ERIC Number: ED360219
Record Type: Non-Journal
Publication Date: 1993-Mar
Alternative Assessment: Implications for Social Studies. ERIC Digest.
Alternative forms of evaluating student progress are changing testing or assessment in U.S. schools. From the teacher-made to the standardized test, the familiar over-emphasis on multiple-choice items is giving way to expanded generative formats in which students are called upon to demonstrate mastery through applications in which they use complex processes and webs of knowledge and skill. This Digest discusses three implications that changing assessment types will have for the social studies. First, to enable students to succeed on alternative assessments, it is imperative that the traditional social studies curriculum be re-examined and reorganized to insure mastery of knowledge, cognitive processes, and behaviors that characterize civic competence. Second, social studies instruction must provide students with real experiences as active and producing members of the community, structured to allow practice in thinking and acting as citizens. Third, assessment should no longer be viewed as separate from instruction. Students should have a clear understanding of expected outcomes of instruction and how evaluation will occur. A list of 12 references is included. (DB)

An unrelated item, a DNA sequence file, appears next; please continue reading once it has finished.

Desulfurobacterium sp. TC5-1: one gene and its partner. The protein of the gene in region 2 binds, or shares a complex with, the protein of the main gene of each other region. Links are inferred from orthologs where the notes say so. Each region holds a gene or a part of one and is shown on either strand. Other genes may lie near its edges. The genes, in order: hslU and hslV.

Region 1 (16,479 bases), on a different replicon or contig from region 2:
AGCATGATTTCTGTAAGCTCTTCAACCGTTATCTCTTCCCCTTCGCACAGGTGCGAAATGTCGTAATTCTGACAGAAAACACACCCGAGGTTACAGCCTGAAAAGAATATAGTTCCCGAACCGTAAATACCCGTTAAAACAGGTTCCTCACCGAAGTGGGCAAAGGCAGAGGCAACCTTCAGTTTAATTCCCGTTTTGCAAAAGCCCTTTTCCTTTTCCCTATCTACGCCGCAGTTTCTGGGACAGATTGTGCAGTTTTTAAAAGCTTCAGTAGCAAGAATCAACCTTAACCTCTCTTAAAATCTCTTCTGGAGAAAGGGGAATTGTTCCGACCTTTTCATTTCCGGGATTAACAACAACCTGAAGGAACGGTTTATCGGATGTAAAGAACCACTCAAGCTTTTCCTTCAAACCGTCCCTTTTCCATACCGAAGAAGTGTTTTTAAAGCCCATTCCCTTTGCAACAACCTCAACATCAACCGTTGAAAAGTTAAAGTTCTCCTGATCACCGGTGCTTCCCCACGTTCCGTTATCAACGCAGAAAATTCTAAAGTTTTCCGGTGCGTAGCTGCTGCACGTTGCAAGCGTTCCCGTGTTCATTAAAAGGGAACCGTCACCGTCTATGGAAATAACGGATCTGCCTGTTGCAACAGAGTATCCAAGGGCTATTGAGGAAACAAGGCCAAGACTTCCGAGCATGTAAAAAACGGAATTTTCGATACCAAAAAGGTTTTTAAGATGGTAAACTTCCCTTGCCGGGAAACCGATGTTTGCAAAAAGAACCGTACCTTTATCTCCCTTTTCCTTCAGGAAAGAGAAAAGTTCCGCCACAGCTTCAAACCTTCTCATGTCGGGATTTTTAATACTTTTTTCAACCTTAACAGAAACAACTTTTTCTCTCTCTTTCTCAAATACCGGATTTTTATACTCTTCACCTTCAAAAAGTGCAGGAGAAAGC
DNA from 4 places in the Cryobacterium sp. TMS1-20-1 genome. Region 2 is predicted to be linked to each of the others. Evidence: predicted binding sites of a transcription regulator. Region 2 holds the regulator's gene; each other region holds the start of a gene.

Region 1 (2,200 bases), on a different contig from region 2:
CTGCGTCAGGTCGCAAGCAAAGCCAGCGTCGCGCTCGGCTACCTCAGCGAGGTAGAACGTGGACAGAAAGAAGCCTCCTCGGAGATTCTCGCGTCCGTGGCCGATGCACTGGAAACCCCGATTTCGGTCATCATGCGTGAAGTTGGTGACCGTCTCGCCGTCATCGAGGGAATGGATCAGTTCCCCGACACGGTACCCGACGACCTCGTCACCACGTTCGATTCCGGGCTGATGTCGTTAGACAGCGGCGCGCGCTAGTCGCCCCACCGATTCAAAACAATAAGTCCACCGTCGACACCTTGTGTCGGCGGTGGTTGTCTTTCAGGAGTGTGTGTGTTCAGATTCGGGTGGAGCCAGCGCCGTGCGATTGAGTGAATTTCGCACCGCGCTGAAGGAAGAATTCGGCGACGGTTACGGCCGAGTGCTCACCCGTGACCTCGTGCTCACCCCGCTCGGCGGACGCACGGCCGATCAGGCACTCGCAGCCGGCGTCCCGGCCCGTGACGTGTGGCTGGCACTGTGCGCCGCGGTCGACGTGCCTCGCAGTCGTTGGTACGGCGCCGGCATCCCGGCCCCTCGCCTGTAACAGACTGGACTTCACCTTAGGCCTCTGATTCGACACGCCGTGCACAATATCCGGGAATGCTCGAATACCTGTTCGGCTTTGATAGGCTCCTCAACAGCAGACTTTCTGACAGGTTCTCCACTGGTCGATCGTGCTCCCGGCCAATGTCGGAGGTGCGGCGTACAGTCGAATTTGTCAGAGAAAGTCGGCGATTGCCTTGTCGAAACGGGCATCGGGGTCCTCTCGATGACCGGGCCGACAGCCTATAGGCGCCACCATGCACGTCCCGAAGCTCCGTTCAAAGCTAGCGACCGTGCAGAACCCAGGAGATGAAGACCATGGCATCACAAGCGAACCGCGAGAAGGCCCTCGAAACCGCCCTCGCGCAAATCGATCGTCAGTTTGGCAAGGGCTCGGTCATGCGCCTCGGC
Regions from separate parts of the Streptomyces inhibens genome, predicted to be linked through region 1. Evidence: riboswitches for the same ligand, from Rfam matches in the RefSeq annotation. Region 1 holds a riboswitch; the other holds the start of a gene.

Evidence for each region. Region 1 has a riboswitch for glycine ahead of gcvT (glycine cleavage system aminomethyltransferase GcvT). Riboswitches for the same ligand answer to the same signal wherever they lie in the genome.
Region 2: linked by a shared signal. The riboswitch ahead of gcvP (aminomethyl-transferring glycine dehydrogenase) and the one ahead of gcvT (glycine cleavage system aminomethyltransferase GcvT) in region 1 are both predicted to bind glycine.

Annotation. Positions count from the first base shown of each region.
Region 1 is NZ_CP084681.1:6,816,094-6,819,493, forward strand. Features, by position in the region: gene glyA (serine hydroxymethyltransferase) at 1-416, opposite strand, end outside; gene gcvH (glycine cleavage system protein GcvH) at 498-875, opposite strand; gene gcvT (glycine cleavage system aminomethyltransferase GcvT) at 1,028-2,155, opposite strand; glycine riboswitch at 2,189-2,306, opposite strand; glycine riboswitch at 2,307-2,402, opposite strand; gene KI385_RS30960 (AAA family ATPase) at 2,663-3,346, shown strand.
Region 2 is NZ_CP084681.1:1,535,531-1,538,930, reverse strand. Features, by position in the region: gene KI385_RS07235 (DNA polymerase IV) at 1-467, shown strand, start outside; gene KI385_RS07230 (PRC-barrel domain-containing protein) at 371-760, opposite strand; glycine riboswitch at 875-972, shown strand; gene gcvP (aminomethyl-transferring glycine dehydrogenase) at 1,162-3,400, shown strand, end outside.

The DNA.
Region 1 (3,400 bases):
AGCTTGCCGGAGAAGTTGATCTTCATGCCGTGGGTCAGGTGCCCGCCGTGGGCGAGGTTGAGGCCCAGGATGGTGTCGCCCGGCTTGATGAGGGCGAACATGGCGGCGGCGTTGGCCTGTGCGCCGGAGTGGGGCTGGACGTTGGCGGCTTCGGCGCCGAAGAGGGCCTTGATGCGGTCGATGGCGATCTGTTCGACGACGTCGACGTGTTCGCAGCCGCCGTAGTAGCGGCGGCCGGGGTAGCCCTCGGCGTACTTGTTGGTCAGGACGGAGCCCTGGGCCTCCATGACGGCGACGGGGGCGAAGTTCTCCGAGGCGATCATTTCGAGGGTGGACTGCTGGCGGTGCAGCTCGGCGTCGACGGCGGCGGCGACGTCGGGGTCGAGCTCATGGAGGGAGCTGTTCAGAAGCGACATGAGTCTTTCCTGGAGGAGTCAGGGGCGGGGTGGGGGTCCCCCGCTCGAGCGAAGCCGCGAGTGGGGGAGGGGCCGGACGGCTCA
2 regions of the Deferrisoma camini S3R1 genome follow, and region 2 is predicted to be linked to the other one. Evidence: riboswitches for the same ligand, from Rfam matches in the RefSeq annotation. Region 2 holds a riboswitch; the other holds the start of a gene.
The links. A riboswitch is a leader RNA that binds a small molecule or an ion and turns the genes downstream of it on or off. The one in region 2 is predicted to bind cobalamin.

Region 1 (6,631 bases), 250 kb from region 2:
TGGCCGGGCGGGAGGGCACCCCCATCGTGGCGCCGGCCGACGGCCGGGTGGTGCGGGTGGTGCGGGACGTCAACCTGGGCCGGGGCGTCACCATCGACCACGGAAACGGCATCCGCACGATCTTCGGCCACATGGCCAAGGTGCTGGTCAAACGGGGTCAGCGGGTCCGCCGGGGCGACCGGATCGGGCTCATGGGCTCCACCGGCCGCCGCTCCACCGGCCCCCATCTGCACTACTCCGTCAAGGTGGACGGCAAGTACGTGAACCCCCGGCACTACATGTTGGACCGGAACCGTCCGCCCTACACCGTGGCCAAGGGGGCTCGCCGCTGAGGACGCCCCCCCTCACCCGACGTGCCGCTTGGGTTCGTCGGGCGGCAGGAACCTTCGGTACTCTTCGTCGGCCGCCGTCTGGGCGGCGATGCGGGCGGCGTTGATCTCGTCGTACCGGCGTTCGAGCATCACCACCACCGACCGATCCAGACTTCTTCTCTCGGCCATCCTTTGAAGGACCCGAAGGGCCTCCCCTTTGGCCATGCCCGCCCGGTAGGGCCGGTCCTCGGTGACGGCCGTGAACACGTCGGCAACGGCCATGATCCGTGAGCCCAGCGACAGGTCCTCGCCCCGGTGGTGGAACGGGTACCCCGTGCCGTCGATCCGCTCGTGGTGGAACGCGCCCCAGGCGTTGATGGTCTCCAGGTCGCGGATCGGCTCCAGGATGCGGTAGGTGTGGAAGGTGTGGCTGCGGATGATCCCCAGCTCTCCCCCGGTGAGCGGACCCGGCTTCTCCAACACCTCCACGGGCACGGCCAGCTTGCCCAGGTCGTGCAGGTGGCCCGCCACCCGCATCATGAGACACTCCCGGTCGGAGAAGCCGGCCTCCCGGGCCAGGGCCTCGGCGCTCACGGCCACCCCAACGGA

Publication Type: ERIC Publications; Reports - Descriptive; ERIC Digests in Full Text
Education Level: N/A
Audience: Teachers; Administrators; Practitioners
Sponsor: Office of Educational Research and Improvement (ED), Washington, DC.
Authoring Institution: ERIC Clearinghouse for Social Studies/Social Science Education, Bloomington, IN.